Rather than paint a black versus white picture of the pre-civil-rights South, Levine uses the story of the friendship between a black teenage girl and a white teenage boy to explore the different shades of prejudice of the time period. Everything from acceptance to the ugliest bigotry is present.
The hero acts mostly as an observer of prejudice. His fairly liberal family has not raised him to be racist, and he already has black friends when Emma moves to town. His main objection to her is actually that he wanted a boy his age to live next door, not a girl. She gradually overcomes even his chauvinism as he comes to appreciate her brains and bravery. The friendship between them is touching and realistic. Levine even includes some romantic tension, and I would love to see her tackle that issue further in a sequel.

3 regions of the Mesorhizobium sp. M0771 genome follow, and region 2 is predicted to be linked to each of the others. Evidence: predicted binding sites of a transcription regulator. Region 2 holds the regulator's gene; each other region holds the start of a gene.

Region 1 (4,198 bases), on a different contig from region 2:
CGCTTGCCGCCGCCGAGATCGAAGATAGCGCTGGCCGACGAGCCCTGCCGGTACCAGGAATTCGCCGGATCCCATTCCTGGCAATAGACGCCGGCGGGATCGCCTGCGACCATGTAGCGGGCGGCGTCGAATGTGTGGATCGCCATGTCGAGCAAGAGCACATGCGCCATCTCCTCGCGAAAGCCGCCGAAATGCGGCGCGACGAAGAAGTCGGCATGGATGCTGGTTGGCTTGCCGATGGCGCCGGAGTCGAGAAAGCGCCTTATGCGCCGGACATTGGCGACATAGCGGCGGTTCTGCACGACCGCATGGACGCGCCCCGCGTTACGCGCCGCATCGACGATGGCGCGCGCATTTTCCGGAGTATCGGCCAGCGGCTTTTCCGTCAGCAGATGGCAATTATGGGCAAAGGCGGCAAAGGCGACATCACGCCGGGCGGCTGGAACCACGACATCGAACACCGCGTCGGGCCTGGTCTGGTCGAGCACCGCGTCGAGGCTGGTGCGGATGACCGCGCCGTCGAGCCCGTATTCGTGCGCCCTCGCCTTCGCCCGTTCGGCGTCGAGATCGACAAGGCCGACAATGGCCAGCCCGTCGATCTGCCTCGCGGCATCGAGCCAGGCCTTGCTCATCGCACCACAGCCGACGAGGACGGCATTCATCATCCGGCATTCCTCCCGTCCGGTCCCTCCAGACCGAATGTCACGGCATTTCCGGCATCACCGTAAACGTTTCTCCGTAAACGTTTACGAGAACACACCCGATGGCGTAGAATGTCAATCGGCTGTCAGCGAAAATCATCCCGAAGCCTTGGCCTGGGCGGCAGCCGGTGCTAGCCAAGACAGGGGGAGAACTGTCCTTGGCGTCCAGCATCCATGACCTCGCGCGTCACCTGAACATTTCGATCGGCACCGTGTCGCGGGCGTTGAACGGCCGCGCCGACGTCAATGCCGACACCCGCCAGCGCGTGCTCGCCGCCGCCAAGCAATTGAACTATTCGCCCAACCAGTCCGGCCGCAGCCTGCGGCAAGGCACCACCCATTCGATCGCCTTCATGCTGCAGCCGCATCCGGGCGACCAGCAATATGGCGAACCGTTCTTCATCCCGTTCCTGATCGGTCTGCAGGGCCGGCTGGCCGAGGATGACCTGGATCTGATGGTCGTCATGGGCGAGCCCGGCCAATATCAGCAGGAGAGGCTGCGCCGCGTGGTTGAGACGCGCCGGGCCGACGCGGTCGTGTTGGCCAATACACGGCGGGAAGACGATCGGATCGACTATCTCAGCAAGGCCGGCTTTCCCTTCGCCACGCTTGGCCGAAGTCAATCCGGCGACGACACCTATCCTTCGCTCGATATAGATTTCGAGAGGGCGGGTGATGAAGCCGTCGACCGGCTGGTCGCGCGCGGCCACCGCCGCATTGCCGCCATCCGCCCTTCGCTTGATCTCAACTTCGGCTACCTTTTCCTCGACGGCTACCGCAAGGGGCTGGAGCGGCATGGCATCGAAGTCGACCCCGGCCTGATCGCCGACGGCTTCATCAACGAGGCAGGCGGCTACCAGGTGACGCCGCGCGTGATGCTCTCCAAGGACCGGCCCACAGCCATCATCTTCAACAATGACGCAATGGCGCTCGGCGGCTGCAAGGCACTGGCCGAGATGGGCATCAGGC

The writing is well-done, and the only reason I kept this book down at 3 stars is that the plot calls for heavy suspension of disbelief toward the end, and I could not quite make the leap. For many young readers, though, the fact that the teens achieve social justice by hoodwinking adult authority figures may override the slight implausibility.
Recommend to: Age 13-17, classrooms, historical fiction fans